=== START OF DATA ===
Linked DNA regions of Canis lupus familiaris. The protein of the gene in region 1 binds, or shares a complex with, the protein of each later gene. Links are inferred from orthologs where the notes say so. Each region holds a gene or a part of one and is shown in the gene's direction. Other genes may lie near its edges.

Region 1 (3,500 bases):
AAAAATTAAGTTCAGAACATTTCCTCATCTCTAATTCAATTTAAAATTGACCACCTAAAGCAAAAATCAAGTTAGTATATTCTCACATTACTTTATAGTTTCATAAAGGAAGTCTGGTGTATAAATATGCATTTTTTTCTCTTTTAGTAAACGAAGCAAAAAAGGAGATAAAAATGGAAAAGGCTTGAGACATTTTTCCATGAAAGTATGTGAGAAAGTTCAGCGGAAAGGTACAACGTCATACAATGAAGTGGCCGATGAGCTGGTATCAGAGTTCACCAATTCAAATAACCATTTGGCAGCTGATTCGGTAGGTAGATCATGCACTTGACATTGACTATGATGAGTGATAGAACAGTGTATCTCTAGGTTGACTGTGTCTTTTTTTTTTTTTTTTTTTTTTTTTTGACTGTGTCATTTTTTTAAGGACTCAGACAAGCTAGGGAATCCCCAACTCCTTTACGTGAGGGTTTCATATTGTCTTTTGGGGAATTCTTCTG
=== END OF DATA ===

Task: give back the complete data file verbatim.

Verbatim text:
Linked DNA regions of Canis lupus familiaris. The protein of the gene in region 1 binds, or shares a complex with, the protein of each later gene. Links are inferred from orthologs where the notes say so. Each region holds a gene or a part of one and is shown in the gene's direction. Other genes may lie near its edges.

Region 1 (3,500 bases):
AAAAATTAAGTTCAGAACATTTCCTCATCTCTAATTCAATTTAAAATTGACCACCTAAAGCAAAAATCAAGTTAGTATATTCTCACATTACTTTATAGTTTCATAAAGGAAGTCTGGTGTATAAATATGCATTTTTTTCTCTTTTAGTAAACGAAGCAAAAAAGGAGATAAAAATGGAAAAGGCTTGAGACATTTTTCCATGAAAGTATGTGAGAAAGTTCAGCGGAAAGGTACAACGTCATACAATGAAGTGGCCGATGAGCTGGTATCAGAGTTCACCAATTCAAATAACCATTTGGCAGCTGATTCGGTAGGTAGATCATGCACTTGACATTGACTATGATGAGTGATAGAACAGTGTATCTCTAGGTTGACTGTGTCTTTTTTTTTTTTTTTTTTTTTTTTTTGACTGTGTCATTTTTTTAAGGACTCAGACAAGCTAGGGAATCCCCAACTCCTTTACGTGAGGGTTTCATATTGTCTTTTGGGGAATTCTTCTG